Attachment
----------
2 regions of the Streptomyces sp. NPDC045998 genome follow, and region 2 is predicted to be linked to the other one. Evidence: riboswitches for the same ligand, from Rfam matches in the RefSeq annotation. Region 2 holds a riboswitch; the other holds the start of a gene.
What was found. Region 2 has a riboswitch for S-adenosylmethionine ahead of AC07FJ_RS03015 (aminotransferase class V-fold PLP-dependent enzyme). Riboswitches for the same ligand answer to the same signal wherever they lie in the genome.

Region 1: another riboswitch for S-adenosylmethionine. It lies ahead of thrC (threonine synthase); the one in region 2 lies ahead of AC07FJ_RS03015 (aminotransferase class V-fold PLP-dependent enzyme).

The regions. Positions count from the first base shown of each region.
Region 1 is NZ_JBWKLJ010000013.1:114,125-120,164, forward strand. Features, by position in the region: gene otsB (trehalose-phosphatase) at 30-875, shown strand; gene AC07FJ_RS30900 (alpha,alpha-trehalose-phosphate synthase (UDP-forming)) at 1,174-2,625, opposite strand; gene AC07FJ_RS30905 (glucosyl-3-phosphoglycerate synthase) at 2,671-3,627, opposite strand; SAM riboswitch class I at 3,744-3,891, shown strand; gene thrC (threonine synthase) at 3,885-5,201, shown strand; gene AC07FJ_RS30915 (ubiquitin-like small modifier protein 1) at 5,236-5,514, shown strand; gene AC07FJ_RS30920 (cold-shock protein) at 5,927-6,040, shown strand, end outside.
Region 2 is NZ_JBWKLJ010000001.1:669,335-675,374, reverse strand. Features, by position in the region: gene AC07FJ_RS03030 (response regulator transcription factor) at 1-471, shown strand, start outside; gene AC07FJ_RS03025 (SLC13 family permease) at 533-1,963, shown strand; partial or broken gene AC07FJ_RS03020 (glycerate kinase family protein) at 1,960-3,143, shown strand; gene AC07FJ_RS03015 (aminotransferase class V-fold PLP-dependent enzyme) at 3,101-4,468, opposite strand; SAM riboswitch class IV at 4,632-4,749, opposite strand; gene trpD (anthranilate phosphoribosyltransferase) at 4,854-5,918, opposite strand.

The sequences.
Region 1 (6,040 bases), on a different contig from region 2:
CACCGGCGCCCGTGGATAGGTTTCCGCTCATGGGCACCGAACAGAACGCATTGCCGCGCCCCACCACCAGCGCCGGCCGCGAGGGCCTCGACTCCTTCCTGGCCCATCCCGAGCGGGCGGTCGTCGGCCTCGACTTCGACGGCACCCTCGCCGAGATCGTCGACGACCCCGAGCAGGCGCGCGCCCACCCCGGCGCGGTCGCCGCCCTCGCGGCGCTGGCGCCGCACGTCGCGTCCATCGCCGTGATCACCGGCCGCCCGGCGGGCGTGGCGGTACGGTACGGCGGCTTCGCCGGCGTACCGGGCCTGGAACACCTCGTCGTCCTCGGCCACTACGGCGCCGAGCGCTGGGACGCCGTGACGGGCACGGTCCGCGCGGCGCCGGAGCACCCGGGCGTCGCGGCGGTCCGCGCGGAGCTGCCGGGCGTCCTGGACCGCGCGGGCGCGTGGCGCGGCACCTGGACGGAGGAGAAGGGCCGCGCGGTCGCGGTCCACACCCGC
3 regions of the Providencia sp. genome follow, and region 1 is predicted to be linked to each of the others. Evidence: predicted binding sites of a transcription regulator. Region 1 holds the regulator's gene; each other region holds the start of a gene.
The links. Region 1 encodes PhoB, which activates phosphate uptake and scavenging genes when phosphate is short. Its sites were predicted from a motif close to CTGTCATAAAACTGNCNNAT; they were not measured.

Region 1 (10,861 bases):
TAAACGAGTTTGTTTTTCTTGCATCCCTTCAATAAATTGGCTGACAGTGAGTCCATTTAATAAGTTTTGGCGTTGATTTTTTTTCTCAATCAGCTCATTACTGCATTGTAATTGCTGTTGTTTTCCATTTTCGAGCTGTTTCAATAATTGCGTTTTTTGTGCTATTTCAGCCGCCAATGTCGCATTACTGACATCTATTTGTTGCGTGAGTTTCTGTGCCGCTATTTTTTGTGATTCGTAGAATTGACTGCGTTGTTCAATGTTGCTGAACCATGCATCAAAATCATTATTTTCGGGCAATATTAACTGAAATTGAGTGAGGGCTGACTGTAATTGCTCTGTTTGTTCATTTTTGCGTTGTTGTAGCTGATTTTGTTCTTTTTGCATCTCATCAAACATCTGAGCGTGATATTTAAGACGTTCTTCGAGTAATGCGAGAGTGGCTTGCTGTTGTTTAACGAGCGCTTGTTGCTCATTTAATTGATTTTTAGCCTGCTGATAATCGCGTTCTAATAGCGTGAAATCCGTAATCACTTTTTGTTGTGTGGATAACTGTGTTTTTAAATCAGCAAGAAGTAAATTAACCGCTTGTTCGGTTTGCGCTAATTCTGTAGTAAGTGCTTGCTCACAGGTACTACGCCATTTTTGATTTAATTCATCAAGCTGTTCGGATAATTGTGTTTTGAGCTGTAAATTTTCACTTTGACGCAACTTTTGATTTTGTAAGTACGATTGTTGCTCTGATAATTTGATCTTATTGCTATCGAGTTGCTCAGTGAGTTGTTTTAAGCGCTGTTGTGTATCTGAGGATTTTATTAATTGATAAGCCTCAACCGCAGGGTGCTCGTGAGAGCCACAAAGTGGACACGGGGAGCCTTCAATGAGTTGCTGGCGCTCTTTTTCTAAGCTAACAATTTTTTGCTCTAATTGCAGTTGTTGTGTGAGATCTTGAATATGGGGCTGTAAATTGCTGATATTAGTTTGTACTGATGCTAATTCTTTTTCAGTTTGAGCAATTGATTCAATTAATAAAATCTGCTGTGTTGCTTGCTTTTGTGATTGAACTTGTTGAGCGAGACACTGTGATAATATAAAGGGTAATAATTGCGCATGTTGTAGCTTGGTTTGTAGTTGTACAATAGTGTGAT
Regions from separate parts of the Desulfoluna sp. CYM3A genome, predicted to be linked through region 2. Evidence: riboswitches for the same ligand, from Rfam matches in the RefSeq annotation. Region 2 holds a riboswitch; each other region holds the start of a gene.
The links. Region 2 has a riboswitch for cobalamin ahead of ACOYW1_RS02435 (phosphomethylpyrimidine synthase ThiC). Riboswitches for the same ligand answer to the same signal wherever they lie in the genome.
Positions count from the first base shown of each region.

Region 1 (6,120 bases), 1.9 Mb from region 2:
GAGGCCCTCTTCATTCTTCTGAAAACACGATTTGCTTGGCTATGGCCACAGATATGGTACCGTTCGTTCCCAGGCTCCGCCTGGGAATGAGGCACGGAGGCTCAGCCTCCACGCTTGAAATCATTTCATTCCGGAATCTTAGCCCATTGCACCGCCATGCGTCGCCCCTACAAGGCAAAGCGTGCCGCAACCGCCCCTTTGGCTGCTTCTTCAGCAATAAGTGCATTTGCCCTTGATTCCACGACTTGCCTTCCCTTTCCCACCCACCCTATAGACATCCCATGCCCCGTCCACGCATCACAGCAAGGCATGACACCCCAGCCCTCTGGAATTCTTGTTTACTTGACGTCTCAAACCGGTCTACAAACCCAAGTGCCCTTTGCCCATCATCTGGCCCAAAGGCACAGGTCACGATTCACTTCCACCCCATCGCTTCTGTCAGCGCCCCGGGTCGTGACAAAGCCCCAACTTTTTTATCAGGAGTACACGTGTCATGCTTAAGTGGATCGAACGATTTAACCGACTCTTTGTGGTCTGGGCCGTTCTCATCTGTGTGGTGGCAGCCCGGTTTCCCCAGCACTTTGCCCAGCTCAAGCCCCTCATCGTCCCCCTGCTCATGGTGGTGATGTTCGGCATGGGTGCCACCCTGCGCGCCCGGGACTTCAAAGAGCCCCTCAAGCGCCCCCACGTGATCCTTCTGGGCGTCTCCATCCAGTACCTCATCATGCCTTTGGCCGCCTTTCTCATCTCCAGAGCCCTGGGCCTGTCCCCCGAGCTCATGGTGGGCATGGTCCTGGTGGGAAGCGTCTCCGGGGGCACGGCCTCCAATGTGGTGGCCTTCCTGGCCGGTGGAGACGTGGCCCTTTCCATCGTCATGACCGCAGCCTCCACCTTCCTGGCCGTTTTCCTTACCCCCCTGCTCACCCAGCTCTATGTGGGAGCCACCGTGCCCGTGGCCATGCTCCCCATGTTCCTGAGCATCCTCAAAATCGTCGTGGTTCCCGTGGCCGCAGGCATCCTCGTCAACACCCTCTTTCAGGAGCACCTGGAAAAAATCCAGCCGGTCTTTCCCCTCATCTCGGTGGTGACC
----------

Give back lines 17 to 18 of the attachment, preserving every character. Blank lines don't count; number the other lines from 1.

Region 1 (6,120 bases), 1.9 Mb from region 2:
GAGGCCCTCTTCATTCTTCTGAAAACACGATTTGCTTGGCTATGGCCACAGATATGGTACCGTTCGTTCCCAGGCTCCGCCTGGGAATGAGGCACGGAGGCTCAGCCTCCACGCTTGAAATCATTTCATTCCGGAATCTTAGCCCATTGCACCGCCATGCGTCGCCCCTACAAGGCAAAGCGTGCCGCAACCGCCCCTTTGGCTGCTTCTTCAGCAATAAGTGCATTTGCCCTTGATTCCACGACTTGCCTTCCCTTTCCCACCCACCCTATAGACATCCCATGCCCCGTCCACGCATCACAGCAAGGCATGACACCCCAGCCCTCTGGAATTCTTGTTTACTTGACGTCTCAAACCGGTCTACAAACCCAAGTGCCCTTTGCCCATCATCTGGCCCAAAGGCACAGGTCACGATTCACTTCCACCCCATCGCTTCTGTCAGCGCCCCGGGTCGTGACAAAGCCCCAACTTTTTTATCAGGAGTACACGTGTCATGCTTAAGTGGATCGAACGATTTAACCGACTCTTTGTGGTCTGGGCCGTTCTCATCTGTGTGGTGGCAGCCCGGTTTCCCCAGCACTTTGCCCAGCTCAAGCCCCTCATCGTCCCCCTGCTCATGGTGGTGATGTTCGGCATGGGTGCCACCCTGCGCGCCCGGGACTTCAAAGAGCCCCTCAAGCGCCCCCACGTGATCCTTCTGGGCGTCTCCATCCAGTACCTCATCATGCCTTTGGCCGCCTTTCTCATCTCCAGAGCCCTGGGCCTGTCCCCCGAGCTCATGGTGGGCATGGTCCTGGTGGGAAGCGTCTCCGGGGGCACGGCCTCCAATGTGGTGGCCTTCCTGGCCGGTGGAGACGTGGCCCTTTCCATCGTCATGACCGCAGCCTCCACCTTCCTGGCCGTTTTCCTTACCCCCCTGCTCACCCAGCTCTATGTGGGAGCCACCGTGCCCGTGGCCATGCTCCCCATGTTCCTGAGCATCCTCAAAATCGTCGTGGTTCCCGTGGCCGCAGGCATCCTCGTCAACACCCTCTTTCAGGAGCACCTGGAAAAAATCCAGCCGGTCTTTCCCCTCATCTCGGTGGTGACC